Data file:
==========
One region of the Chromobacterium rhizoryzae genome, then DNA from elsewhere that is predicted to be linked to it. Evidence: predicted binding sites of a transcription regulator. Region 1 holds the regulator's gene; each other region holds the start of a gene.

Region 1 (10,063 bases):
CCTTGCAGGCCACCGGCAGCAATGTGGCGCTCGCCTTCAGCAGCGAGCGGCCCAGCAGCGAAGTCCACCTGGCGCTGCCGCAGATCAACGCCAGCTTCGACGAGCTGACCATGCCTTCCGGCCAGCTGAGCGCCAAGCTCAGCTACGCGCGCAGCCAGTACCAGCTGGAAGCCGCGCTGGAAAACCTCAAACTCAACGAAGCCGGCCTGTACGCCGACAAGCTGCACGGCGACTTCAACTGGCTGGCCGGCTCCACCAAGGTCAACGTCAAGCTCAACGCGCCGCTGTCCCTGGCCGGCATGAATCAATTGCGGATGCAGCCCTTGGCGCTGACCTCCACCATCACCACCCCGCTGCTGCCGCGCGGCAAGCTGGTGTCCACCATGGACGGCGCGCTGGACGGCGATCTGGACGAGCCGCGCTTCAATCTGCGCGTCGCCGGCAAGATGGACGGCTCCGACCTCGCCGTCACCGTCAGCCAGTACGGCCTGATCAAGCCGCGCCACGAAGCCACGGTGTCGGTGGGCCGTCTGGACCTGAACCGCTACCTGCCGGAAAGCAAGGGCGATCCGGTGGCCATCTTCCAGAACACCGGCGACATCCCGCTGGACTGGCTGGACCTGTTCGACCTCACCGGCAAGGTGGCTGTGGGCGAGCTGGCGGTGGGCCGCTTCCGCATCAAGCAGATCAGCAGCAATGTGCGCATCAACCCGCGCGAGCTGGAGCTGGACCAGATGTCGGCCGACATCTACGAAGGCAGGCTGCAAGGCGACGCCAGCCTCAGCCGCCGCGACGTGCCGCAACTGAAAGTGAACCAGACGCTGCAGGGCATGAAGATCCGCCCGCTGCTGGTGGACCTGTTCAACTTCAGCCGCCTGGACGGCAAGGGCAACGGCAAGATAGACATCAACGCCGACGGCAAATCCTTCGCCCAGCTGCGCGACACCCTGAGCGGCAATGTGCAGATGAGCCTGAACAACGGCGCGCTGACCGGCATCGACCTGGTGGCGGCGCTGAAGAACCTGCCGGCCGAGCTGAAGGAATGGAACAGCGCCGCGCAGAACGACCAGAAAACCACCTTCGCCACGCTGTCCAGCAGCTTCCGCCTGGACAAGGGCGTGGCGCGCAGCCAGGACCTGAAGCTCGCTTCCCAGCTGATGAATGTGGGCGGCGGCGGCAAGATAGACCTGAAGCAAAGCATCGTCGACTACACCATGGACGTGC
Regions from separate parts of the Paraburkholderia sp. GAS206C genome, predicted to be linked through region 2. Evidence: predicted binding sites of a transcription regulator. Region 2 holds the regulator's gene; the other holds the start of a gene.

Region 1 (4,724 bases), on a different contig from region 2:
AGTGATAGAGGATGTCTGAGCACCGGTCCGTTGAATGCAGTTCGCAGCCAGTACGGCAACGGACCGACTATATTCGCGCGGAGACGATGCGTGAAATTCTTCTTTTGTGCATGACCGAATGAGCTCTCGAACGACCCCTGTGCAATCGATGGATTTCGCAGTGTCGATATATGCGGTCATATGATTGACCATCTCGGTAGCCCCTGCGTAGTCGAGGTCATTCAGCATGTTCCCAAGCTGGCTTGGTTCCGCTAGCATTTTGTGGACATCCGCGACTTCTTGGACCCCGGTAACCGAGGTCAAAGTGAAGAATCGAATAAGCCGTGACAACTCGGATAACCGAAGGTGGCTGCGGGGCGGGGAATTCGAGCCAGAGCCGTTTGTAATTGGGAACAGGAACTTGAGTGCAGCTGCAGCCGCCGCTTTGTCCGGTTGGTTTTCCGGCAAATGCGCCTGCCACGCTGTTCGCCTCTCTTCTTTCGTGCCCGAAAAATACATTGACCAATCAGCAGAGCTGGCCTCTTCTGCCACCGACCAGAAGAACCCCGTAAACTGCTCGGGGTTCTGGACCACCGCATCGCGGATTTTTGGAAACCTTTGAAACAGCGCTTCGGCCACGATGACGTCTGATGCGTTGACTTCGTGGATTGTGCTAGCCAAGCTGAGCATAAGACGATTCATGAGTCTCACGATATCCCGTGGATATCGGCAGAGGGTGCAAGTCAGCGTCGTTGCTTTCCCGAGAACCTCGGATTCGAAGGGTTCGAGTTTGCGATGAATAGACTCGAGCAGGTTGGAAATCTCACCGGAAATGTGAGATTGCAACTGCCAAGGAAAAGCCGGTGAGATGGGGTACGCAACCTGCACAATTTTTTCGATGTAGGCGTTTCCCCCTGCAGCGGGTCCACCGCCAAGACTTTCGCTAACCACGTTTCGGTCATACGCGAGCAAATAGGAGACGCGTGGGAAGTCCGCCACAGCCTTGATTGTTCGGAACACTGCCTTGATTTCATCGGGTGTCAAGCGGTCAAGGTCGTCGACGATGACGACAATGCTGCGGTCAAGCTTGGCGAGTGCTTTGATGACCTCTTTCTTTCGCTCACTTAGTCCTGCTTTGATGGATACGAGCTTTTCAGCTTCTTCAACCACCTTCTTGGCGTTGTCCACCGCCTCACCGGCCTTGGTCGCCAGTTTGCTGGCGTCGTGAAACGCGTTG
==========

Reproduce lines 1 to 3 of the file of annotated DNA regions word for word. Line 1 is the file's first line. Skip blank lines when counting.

One region of the Chromobacterium rhizoryzae genome, then DNA from elsewhere that is predicted to be linked to it. Evidence: predicted binding sites of a transcription regulator. Region 1 holds the regulator's gene; each other region holds the start of a gene.

Region 1 (10,063 bases):
CCTTGCAGGCCACCGGCAGCAATGTGGCGCTCGCCTTCAGCAGCGAGCGGCCCAGCAGCGAAGTCCACCTGGCGCTGCCGCAGATCAACGCCAGCTTCGACGAGCTGACCATGCCTTCCGGCCAGCTGAGCGCCAAGCTCAGCTACGCGCGCAGCCAGTACCAGCTGGAAGCCGCGCTGGAAAACCTCAAACTCAACGAAGCCGGCCTGTACGCCGACAAGCTGCACGGCGACTTCAACTGGCTGGCCGGCTCCACCAAGGTCAACGTCAAGCTCAACGCGCCGCTGTCCCTGGCCGGCATGAATCAATTGCGGATGCAGCCCTTGGCGCTGACCTCCACCATCACCACCCCGCTGCTGCCGCGCGGCAAGCTGGTGTCCACCATGGACGGCGCGCTGGACGGCGATCTGGACGAGCCGCGCTTCAATCTGCGCGTCGCCGGCAAGATGGACGGCTCCGACCTCGCCGTCACCGTCAGCCAGTACGGCCTGATCAAGCCGCGCCACGAAGCCACGGTGTCGGTGGGCCGTCTGGACCTGAACCGCTACCTGCCGGAAAGCAAGGGCGATCCGGTGGCCATCTTCCAGAACACCGGCGACATCCCGCTGGACTGGCTGGACCTGTTCGACCTCACCGGCAAGGTGGCTGTGGGCGAGCTGGCGGTGGGCCGCTTCCGCATCAAGCAGATCAGCAGCAATGTGCGCATCAACCCGCGCGAGCTGGAGCTGGACCAGATGTCGGCCGACATCTACGAAGGCAGGCTGCAAGGCGACGCCAGCCTCAGCCGCCGCGACGTGCCGCAACTGAAAGTGAACCAGACGCTGCAGGGCATGAAGATCCGCCCGCTGCTGGTGGACCTGTTCAACTTCAGCCGCCTGGACGGCAAGGGCAACGGCAAGATAGACATCAACGCCGACGGCAAATCCTTCGCCCAGCTGCGCGACACCCTGAGCGGCAATGTGCAGATGAGCCTGAACAACGGCGCGCTGACCGGCATCGACCTGGTGGCGGCGCTGAAGAACCTGCCGGCCGAGCTGAAGGAATGGAACAGCGCCGCGCAGAACGACCAGAAAACCACCTTCGCCACGCTGTCCAGCAGCTTCCGCCTGGACAAGGGCGTGGCGCGCAGCCAGGACCTGAAGCTCGCTTCCCAGCTGATGAATGTGGGCGGCGGCGGCAAGATAGACCTGAAGCAAAGCATCGTCGACTACACCATGGACGTGC